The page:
The United States said Wednesday it was moving forward with Japan on a long-stalled deal over a military base but declined to say if an announcement would be ready for a summit next week.
Japanese officials have said that a plan to announce an agreement on Wednesday was postponed, following a complaint by three senators who questioned if the emerging deal on Okinawa island made fiscal and strategic sense.
“Let me say that we have made progress in these negotiations” with Japan, State Department spokeswoman Victoria Nuland told reporters.
But she said that Congress “has to be happy” with the effects on the agreement, particularly on the budgetary implications.
“I’m not prepared to predict right now when we’ll go public with where we are. But everybody has their internal procedures, and we’re working through those now,” she said.
The two governments had hoped to seal an agreement in time for the visit of Japanese Prime Minister Yoshihiko Noda to Washington on Monday.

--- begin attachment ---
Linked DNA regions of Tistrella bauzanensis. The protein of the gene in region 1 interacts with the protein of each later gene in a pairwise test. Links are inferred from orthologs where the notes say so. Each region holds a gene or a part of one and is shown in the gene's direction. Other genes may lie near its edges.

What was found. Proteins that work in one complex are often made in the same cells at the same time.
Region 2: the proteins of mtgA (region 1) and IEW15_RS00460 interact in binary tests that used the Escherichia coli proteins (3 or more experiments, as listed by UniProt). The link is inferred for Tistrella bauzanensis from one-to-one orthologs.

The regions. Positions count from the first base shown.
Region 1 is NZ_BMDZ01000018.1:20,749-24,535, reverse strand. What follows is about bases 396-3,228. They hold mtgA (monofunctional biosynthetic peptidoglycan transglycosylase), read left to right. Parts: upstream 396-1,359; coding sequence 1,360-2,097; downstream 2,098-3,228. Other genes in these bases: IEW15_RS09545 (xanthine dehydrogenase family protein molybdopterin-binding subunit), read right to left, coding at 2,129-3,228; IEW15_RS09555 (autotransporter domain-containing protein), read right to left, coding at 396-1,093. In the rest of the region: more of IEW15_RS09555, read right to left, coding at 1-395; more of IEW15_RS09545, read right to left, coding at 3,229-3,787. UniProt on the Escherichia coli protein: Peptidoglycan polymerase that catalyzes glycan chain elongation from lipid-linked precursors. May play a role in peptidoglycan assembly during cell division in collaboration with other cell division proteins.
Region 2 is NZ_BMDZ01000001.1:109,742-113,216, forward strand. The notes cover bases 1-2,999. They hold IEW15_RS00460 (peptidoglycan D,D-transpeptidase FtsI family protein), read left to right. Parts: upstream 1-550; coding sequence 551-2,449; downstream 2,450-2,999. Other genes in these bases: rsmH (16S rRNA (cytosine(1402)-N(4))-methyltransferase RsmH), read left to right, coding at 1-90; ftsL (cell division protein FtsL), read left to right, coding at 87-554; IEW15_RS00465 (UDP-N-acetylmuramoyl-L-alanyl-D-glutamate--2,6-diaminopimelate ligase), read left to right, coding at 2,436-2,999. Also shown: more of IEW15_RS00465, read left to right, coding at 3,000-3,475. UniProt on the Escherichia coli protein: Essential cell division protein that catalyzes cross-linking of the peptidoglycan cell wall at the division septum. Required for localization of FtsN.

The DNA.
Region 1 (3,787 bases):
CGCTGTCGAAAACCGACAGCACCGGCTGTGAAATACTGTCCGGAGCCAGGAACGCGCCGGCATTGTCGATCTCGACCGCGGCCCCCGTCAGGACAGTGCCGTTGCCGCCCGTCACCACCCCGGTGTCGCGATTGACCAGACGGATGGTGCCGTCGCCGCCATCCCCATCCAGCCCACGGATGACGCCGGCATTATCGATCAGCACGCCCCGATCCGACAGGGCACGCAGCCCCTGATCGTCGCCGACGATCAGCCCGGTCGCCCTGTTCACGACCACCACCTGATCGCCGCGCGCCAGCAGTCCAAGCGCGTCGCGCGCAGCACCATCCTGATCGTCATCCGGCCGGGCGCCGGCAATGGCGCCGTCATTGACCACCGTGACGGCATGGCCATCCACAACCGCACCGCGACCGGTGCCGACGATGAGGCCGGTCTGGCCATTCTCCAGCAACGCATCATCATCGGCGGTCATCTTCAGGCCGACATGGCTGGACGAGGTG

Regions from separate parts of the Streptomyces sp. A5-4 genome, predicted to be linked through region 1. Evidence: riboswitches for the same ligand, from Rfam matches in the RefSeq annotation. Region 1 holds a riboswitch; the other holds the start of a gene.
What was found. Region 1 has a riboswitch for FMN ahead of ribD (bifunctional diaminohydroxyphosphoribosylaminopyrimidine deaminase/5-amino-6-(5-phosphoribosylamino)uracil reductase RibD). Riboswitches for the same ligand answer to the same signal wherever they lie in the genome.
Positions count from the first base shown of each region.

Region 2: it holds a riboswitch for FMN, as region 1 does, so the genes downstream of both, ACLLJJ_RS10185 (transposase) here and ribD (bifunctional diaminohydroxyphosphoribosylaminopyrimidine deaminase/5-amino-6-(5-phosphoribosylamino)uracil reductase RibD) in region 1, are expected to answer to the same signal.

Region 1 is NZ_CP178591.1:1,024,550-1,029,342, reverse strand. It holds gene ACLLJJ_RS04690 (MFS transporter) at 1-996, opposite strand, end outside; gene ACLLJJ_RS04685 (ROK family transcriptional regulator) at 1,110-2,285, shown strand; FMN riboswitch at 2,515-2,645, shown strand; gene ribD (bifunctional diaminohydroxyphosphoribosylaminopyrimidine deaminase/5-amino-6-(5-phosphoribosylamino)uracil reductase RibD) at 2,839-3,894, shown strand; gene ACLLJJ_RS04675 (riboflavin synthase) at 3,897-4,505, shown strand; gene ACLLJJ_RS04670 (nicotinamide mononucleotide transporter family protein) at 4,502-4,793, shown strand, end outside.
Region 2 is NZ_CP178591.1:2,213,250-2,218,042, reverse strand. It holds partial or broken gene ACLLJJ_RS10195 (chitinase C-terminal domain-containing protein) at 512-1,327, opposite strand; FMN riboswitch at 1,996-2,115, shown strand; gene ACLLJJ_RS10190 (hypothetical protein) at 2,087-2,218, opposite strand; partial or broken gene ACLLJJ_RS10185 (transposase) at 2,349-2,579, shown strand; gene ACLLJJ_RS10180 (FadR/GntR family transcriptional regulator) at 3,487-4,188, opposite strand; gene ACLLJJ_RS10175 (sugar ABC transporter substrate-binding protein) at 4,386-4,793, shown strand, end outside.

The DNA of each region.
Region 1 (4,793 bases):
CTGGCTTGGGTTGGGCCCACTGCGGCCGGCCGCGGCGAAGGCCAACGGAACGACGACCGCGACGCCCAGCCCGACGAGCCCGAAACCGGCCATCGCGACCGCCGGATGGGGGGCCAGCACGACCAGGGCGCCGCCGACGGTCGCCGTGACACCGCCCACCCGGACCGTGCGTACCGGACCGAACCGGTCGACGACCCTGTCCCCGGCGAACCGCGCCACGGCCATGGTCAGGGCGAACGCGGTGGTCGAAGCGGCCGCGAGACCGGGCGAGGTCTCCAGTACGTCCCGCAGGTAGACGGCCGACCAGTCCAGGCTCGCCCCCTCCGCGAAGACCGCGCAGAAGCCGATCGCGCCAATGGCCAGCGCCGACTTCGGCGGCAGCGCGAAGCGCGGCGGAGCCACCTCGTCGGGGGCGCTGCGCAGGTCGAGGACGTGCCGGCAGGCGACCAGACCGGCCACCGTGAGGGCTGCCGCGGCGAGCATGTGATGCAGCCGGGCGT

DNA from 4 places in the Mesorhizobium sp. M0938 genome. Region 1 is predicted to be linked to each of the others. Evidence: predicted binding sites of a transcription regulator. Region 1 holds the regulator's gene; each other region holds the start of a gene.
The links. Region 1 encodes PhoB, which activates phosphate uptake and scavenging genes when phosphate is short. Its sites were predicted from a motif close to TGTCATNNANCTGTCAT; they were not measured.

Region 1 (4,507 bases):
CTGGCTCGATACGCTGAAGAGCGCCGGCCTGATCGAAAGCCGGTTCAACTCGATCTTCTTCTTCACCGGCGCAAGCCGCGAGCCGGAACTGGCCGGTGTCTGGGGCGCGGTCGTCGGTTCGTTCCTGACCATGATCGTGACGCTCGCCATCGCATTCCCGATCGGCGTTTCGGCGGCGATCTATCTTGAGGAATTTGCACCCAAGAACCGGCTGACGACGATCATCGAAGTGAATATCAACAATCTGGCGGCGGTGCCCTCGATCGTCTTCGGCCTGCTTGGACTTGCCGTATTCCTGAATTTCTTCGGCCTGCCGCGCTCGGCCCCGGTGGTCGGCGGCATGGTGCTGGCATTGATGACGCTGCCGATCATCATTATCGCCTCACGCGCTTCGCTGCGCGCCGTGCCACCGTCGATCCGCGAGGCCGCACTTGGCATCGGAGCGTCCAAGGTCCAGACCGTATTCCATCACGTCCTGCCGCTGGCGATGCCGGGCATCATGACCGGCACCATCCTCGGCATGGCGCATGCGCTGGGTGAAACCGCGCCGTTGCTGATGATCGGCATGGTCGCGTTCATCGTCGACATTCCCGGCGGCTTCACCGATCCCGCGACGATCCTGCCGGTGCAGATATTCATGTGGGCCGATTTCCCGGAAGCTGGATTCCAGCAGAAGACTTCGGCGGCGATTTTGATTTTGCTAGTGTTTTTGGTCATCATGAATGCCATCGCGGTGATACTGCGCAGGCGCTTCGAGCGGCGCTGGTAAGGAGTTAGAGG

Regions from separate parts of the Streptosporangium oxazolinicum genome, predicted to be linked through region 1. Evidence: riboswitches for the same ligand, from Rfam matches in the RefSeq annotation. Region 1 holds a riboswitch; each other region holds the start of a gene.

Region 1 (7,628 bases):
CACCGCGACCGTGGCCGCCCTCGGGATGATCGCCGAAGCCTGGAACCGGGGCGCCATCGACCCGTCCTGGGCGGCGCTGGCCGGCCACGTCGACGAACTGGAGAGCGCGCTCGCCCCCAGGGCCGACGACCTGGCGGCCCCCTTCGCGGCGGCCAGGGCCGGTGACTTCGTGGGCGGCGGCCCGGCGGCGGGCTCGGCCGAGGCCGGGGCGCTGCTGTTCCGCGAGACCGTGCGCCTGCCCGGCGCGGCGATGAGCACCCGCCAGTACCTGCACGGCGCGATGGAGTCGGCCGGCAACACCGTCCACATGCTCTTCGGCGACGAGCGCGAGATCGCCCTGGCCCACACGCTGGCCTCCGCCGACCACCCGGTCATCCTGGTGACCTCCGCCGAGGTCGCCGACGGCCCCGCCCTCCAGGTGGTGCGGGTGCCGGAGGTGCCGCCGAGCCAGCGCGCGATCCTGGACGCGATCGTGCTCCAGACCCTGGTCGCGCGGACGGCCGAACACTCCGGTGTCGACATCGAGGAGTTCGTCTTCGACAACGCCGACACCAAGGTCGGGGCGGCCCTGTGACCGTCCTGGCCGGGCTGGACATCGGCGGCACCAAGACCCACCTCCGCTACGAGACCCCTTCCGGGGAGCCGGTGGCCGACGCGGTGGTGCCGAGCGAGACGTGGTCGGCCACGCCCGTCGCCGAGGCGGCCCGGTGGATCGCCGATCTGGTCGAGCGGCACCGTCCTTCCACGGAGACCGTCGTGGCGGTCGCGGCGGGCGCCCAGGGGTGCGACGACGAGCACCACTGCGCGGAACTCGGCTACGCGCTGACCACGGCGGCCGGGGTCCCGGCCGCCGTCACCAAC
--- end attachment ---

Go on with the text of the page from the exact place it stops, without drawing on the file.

Okinawa has been a longtime source of friction between the Pacific allies as the subtropical island is home to around half of the 47,000 US troops in Japan, who are stationed under a post-World War II security treaty.
Under a 2006 plan, the United States would relocate the Futenma base — a particular point of grievance as it lies in a crowded urban area — to a quiet seashore and move 8,000 Marines from Okinawa to the US territory of Guam.
But a number of activists want to remove the base completely from Okinawa, setting off a political row that led to the downfall of a Japanese prime minister in 2010.
President Barack Obama’s administration wants to press ahead with the new base, likely with the Marines heading to Guam as well as Hawaii and Australia.
But three senators — Carl Levin and John McCain, the top Democrat and Republican on the Senate Armed Services Committee, as well as Jim Webb, an active voice on Asia policy — warned that Congress must give its nod first.
“It is our position that any announcement on this critical matter that goes beyond an agreement in principle at this time would be premature and could have the unintended consequences of creating more difficulties for our important alliance,” they wrote in a letter to Defense Secretary Leon Panetta.
The senators voiced concern about the lack of firm estimates on costs, logistical requirements and environmental studies for the plan.